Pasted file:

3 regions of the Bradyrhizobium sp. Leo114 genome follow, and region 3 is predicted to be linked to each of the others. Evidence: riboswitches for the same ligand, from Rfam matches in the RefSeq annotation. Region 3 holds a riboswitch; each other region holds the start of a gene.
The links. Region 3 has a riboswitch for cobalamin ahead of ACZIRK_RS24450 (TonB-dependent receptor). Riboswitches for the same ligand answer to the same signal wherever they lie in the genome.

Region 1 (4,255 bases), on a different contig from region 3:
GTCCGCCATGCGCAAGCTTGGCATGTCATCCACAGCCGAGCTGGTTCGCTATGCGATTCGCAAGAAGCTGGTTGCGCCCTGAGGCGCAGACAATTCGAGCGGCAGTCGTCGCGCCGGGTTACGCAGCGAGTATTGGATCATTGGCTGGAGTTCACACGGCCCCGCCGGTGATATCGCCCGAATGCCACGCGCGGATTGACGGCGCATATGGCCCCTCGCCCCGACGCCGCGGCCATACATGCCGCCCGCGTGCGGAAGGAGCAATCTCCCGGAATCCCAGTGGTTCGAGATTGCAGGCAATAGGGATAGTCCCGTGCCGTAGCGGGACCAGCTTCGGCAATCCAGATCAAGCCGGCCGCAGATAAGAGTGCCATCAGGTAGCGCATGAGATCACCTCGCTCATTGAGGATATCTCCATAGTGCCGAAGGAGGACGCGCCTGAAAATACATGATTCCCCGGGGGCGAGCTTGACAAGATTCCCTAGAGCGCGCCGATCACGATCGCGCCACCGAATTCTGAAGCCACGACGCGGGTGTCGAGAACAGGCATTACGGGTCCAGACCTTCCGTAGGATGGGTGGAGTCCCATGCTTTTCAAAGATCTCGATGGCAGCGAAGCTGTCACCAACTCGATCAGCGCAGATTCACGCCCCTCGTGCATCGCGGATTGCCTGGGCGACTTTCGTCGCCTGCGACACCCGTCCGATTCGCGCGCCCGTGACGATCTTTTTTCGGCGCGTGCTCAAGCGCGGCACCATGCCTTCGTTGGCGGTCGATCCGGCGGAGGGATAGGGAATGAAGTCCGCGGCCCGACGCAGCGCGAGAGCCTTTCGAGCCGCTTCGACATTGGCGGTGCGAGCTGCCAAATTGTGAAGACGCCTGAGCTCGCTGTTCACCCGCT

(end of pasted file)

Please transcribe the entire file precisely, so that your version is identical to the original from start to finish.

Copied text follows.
3 regions of the Bradyrhizobium sp. Leo114 genome follow, and region 3 is predicted to be linked to each of the others. Evidence: riboswitches for the same ligand, from Rfam matches in the RefSeq annotation. Region 3 holds a riboswitch; each other region holds the start of a gene.
The links. Region 3 has a riboswitch for cobalamin ahead of ACZIRK_RS24450 (TonB-dependent receptor). Riboswitches for the same ligand answer to the same signal wherever they lie in the genome.

Region 1 (4,255 bases), on a different contig from region 3:
GTCCGCCATGCGCAAGCTTGGCATGTCATCCACAGCCGAGCTGGTTCGCTATGCGATTCGCAAGAAGCTGGTTGCGCCCTGAGGCGCAGACAATTCGAGCGGCAGTCGTCGCGCCGGGTTACGCAGCGAGTATTGGATCATTGGCTGGAGTTCACACGGCCCCGCCGGTGATATCGCCCGAATGCCACGCGCGGATTGACGGCGCATATGGCCCCTCGCCCCGACGCCGCGGCCATACATGCCGCCCGCGTGCGGAAGGAGCAATCTCCCGGAATCCCAGTGGTTCGAGATTGCAGGCAATAGGGATAGTCCCGTGCCGTAGCGGGACCAGCTTCGGCAATCCAGATCAAGCCGGCCGCAGATAAGAGTGCCATCAGGTAGCGCATGAGATCACCTCGCTCATTGAGGATATCTCCATAGTGCCGAAGGAGGACGCGCCTGAAAATACATGATTCCCCGGGGGCGAGCTTGACAAGATTCCCTAGAGCGCGCCGATCACGATCGCGCCACCGAATTCTGAAGCCACGACGCGGGTGTCGAGAACAGGCATTACGGGTCCAGACCTTCCGTAGGATGGGTGGAGTCCCATGCTTTTCAAAGATCTCGATGGCAGCGAAGCTGTCACCAACTCGATCAGCGCAGATTCACGCCCCTCGTGCATCGCGGATTGCCTGGGCGACTTTCGTCGCCTGCGACACCCGTCCGATTCGCGCGCCCGTGACGATCTTTTTTCGGCGCGTGCTCAAGCGCGGCACCATGCCTTCGTTGGCGGTCGATCCGGCGGAGGGATAGGGAATGAAGTCCGCGGCCCGACGCAGCGCGAGAGCCTTTCGAGCCGCTTCGACATTGGCGGTGCGAGCTGCCAAATTGTGAAGACGCCTGAGCTCGCTGTTCACCCGCT